That’s even more of a concern for low paid aged care workers amid the still unfolding tragedy at Newmarch House, which is now subject to regulatory action from the Aged Care Quality and Safety Commission and ongoing investigations of the Royal Commission into Aged Care Quality and Safety.

Like others, Butler compares the slower response and worse toll in the Newmarch House outbreak to the dramatic action in North West Tasmania, where Australian Defence Force and AUSMAT teams were brought in to oversee deep cleaning and early emergency responses.

Asked why, she says her worry is maybe our systems “just don’t care as much” about the elderly residents of a nursing home.

For Ian Yates, head of the Council of the Ageing (COTA), that’s an important question right now. Thankfully, he says the positions of some economists, politicians and protesters, who ask whether we are paying too high an economic price to keep vulnerable older people alive, have been “largely quashed” by the Prime Minister and within the health sector.

But he was still surprised at the slow response to Newmarch, once it was known that a staff member had worked for six days while infected so it was likely to be a “significant outbreak”.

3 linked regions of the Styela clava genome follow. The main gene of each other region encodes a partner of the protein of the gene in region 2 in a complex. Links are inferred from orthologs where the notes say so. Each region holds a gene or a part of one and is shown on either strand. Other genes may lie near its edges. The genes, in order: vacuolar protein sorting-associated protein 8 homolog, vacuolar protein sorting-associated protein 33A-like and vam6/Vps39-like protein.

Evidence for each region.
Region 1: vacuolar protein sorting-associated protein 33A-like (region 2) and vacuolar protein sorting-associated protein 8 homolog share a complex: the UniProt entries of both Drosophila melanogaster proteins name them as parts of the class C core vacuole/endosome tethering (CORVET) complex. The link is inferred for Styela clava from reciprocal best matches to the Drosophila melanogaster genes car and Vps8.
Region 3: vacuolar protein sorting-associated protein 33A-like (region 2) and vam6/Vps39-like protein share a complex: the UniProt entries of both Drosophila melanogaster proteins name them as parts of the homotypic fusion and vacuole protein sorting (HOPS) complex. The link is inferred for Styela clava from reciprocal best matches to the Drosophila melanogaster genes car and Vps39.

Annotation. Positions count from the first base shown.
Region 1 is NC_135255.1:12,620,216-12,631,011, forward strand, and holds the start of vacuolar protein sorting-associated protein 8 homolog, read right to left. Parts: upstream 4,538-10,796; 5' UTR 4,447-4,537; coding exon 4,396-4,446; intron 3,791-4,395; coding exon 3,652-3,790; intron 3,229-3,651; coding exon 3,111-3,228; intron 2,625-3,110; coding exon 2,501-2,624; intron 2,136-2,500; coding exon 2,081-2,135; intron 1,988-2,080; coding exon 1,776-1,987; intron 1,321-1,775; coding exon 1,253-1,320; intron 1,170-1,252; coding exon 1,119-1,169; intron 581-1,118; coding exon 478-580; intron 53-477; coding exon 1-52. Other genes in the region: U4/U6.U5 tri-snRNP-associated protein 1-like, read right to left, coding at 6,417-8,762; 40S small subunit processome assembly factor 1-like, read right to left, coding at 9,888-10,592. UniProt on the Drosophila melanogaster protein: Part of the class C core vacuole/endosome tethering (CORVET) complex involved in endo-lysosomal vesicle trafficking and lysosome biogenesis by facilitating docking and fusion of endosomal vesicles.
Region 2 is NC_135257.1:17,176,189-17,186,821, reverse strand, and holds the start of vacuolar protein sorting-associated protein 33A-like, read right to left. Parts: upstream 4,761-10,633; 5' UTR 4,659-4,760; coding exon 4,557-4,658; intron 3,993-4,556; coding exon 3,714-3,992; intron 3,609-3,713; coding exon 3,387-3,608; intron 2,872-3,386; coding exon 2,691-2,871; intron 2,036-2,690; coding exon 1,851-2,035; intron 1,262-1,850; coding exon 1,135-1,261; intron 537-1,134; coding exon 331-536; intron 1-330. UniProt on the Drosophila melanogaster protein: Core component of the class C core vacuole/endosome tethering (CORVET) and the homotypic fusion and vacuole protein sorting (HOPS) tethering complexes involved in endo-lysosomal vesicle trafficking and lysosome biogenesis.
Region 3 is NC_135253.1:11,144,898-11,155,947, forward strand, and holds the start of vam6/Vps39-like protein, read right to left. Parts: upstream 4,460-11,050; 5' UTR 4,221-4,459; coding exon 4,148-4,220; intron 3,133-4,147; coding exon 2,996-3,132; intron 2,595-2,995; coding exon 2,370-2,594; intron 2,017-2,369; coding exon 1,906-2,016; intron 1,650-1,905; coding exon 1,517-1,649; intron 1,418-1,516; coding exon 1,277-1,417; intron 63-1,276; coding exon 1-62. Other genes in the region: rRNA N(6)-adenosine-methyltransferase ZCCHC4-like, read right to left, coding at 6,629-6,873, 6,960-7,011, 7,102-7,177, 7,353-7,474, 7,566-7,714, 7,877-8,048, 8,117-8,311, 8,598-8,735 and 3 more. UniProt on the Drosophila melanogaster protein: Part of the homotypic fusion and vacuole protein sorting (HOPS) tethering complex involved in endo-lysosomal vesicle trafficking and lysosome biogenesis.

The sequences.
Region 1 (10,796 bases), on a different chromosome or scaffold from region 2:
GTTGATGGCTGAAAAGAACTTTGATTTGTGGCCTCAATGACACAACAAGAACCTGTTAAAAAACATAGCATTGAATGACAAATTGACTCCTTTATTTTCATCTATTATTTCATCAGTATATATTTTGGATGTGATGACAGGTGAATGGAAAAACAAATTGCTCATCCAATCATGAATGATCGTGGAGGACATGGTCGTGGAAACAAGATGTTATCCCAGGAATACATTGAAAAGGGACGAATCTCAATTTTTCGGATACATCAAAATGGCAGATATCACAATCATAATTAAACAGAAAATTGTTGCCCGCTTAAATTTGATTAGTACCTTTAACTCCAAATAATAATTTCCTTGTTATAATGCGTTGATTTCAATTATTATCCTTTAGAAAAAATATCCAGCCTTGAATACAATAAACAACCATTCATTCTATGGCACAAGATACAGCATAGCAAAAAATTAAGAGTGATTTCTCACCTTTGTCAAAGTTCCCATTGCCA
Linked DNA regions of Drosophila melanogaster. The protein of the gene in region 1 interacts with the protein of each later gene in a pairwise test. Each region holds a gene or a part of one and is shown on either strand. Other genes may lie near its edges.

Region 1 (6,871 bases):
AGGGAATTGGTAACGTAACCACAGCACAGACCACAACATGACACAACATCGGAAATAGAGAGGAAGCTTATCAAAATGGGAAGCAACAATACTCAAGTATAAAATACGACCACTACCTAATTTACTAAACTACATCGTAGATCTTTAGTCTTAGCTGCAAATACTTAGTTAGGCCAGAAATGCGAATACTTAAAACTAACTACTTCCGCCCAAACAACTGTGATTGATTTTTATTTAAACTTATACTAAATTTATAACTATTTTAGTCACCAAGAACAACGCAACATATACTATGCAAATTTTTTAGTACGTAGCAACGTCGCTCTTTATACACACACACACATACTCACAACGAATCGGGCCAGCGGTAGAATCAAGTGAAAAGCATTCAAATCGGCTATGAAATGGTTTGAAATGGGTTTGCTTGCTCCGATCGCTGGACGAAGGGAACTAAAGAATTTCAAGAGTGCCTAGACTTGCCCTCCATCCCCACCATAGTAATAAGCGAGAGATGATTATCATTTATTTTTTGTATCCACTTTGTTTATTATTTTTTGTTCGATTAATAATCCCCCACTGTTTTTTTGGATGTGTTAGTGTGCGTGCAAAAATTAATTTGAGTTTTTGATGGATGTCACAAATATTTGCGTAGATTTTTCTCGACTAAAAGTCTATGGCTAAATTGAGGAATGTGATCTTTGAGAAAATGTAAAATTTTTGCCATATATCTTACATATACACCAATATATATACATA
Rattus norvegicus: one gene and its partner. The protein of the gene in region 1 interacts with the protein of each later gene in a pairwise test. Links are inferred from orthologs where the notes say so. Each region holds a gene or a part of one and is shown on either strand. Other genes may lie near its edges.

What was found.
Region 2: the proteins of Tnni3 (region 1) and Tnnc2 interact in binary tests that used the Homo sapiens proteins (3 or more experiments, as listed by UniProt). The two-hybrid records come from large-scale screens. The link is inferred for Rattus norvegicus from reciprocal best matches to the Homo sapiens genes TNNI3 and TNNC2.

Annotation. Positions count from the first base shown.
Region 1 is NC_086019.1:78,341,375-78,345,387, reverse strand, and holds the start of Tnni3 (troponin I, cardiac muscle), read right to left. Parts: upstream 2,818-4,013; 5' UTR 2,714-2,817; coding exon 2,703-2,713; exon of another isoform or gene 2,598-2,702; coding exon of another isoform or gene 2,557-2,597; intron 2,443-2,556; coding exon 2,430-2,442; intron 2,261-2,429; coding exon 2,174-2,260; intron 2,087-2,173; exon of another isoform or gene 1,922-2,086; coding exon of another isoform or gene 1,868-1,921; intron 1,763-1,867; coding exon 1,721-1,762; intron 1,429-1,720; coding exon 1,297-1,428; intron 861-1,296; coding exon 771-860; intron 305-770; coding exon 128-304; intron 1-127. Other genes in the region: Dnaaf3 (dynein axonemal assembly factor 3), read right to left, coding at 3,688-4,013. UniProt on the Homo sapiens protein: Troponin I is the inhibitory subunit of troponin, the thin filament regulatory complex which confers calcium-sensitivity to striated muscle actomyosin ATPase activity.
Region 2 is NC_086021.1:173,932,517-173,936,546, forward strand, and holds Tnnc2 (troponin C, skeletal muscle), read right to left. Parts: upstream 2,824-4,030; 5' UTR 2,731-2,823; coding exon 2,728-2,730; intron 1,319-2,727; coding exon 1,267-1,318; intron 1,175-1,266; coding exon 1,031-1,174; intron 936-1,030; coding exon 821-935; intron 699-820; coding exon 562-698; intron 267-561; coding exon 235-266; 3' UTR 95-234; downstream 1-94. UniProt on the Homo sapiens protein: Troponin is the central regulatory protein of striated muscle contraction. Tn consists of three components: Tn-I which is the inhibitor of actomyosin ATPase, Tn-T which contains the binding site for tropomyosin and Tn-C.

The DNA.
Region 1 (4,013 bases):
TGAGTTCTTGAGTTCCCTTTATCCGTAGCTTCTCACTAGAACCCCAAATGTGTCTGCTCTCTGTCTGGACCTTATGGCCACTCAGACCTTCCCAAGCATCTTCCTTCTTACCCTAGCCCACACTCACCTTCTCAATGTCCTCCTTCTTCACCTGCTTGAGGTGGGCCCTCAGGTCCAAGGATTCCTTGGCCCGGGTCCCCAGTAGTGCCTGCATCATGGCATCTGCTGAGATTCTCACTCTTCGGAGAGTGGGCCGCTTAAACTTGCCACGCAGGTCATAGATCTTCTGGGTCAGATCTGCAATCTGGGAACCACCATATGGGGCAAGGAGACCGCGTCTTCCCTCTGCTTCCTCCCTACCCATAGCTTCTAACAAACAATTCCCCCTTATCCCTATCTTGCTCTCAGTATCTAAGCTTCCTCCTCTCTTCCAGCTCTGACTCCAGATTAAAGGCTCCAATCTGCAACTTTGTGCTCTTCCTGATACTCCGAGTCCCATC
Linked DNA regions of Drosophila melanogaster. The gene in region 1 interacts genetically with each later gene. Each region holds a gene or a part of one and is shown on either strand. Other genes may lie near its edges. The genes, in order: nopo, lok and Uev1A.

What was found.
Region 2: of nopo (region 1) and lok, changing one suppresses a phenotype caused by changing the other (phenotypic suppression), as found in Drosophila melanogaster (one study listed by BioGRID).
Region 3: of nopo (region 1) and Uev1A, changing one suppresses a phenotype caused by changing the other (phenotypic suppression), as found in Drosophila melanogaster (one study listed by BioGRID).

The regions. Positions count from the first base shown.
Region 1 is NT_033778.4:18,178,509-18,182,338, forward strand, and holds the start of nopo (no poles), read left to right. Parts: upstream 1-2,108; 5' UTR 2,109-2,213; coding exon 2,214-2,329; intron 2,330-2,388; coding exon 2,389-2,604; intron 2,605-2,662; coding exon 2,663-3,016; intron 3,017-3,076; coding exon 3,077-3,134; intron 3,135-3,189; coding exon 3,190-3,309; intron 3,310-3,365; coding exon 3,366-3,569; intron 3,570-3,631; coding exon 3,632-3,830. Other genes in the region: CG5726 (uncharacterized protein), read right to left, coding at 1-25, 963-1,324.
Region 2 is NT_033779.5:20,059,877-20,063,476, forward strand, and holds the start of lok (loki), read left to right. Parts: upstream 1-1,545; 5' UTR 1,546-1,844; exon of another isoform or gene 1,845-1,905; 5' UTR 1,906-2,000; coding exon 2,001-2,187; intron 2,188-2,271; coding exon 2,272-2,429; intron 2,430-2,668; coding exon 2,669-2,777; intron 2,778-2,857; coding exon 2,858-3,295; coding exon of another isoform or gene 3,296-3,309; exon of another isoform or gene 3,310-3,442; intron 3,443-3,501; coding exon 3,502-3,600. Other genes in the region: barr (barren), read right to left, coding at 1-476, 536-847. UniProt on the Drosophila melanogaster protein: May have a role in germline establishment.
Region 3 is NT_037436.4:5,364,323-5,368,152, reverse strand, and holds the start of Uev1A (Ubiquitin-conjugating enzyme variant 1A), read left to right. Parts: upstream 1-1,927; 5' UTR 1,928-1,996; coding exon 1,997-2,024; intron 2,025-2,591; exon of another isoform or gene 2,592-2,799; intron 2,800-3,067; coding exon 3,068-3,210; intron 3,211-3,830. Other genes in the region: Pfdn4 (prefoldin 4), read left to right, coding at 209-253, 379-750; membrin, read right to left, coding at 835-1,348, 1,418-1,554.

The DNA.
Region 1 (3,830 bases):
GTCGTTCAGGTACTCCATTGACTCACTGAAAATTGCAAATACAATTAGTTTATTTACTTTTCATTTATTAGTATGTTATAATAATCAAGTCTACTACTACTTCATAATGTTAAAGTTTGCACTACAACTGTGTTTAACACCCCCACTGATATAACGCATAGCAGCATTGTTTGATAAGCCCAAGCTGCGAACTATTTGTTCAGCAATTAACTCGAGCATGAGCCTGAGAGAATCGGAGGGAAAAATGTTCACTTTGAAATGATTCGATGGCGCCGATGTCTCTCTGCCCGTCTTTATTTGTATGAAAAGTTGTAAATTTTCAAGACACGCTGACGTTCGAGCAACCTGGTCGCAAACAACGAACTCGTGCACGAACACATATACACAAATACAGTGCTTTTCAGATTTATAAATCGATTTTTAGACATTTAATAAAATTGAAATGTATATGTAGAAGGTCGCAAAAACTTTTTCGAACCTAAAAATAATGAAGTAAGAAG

He wants to know why someone with crisis management skills was not brought in earlier to coordinate the efforts of the home and, like the Ruby Princess, multiple levels of federal and state governance involved.

Yates also nominates staffing as a crucial issue, not just staff coming to work sick, but the costs too of “significant understaffing due to absenteeism”, amid preliminary reports from Europe that many people who died in aged care did not die of COVID-19 but of “neglect”, including being abandoned.

His message to aged care providers is:

Do you have your infection prevention protocols and practices strongly enough in place?

And, if you think you do, revisit them, and then have someone more experienced than you come in and ask the questions again.”

No time for complacency

Despite these outbreaks, the consensus is that Australia has done very well in the pandemic, not just in managing overall cases but particularly keeping the coronavirus out of high risk settings such as nursing homes, which internationally have accounted for up to half of all deaths from COVID-19.

But COVID-19 is also exacerbating and emphasising long-term health and social issues that had not been addressed before the pandemic, says Alison Verhoeven, Chief Executive of the Australian Healthcare and Hospitals Association.

Like Annie Butler, she told Croakey it is simplistic to declare that staff should not go to work when they’re sick, given many don’t have enough or any leave available. Services may need to consider paying these workers to take sick leave, at least in the pandemic.